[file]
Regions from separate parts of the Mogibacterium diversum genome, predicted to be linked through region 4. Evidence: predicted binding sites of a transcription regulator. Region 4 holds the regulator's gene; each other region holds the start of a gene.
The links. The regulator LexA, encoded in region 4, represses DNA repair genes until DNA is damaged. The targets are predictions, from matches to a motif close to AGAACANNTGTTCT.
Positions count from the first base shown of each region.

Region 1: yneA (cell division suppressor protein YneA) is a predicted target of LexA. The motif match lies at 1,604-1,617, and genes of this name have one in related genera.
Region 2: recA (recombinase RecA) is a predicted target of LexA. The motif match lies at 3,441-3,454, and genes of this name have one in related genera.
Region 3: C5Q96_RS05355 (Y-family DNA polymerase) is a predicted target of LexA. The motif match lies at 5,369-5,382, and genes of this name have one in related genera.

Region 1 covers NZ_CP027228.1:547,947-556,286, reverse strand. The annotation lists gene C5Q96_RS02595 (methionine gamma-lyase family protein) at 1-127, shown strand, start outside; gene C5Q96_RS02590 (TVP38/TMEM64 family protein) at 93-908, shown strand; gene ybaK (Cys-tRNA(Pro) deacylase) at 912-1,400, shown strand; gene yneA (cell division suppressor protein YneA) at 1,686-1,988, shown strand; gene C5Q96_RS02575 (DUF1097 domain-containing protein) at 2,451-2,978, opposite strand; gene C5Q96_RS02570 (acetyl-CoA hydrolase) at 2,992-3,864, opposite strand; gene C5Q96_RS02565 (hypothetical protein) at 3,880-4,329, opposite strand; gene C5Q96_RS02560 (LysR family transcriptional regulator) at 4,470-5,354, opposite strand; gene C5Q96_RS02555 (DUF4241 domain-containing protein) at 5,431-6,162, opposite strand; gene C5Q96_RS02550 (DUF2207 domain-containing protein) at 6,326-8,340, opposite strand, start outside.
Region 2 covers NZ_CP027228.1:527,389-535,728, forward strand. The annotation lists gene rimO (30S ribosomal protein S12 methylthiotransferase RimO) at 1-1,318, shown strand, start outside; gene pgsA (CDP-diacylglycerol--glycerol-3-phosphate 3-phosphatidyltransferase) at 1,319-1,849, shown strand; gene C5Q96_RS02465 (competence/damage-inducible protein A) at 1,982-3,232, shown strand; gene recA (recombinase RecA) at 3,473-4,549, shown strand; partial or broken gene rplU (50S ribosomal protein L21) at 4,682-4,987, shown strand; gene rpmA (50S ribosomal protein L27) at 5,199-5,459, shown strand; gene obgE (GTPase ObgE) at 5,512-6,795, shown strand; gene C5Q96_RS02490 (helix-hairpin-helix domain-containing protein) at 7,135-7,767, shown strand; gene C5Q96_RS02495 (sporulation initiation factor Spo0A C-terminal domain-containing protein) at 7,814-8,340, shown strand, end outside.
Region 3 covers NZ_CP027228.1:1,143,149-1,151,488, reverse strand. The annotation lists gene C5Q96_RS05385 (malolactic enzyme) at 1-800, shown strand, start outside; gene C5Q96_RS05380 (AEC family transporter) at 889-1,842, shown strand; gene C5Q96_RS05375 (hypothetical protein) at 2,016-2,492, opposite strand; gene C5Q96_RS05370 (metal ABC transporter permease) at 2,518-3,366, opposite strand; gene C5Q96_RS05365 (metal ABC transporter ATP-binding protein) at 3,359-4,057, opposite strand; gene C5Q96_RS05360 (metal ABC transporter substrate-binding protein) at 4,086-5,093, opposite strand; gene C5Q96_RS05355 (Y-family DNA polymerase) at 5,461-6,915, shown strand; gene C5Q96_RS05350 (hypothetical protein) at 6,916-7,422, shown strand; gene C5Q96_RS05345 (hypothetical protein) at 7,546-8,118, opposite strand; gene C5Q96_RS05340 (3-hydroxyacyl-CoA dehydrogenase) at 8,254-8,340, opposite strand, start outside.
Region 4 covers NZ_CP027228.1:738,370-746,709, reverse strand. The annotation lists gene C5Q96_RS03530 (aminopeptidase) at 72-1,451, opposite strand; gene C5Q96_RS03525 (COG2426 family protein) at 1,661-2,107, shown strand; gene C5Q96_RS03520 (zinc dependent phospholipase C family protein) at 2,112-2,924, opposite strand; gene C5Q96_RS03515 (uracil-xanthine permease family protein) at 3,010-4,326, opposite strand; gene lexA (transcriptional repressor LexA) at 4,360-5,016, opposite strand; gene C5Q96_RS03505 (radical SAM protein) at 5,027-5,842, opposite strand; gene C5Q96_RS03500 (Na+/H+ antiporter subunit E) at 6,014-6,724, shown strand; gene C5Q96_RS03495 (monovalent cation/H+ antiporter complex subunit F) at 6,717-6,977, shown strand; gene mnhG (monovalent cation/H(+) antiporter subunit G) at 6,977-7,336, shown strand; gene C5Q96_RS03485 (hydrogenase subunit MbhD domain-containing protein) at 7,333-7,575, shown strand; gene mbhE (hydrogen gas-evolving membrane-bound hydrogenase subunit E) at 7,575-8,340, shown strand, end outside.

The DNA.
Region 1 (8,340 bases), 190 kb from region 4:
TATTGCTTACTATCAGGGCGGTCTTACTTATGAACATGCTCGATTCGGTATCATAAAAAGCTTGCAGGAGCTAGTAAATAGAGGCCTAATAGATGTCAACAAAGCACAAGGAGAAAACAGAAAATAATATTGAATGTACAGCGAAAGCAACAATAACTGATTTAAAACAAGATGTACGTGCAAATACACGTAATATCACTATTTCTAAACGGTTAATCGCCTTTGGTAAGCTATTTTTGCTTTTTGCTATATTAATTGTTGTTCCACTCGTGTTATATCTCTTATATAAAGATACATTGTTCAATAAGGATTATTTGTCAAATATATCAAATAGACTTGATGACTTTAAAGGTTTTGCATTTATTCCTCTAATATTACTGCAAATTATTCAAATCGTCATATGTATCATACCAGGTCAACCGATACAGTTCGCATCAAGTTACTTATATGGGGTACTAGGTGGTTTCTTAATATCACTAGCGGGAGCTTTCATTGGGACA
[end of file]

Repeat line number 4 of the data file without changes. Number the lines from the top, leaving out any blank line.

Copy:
Region 1: yneA (cell division suppressor protein YneA) is a predicted target of LexA. The motif match lies at 1,604-1,617, and genes of this name have one in related genera.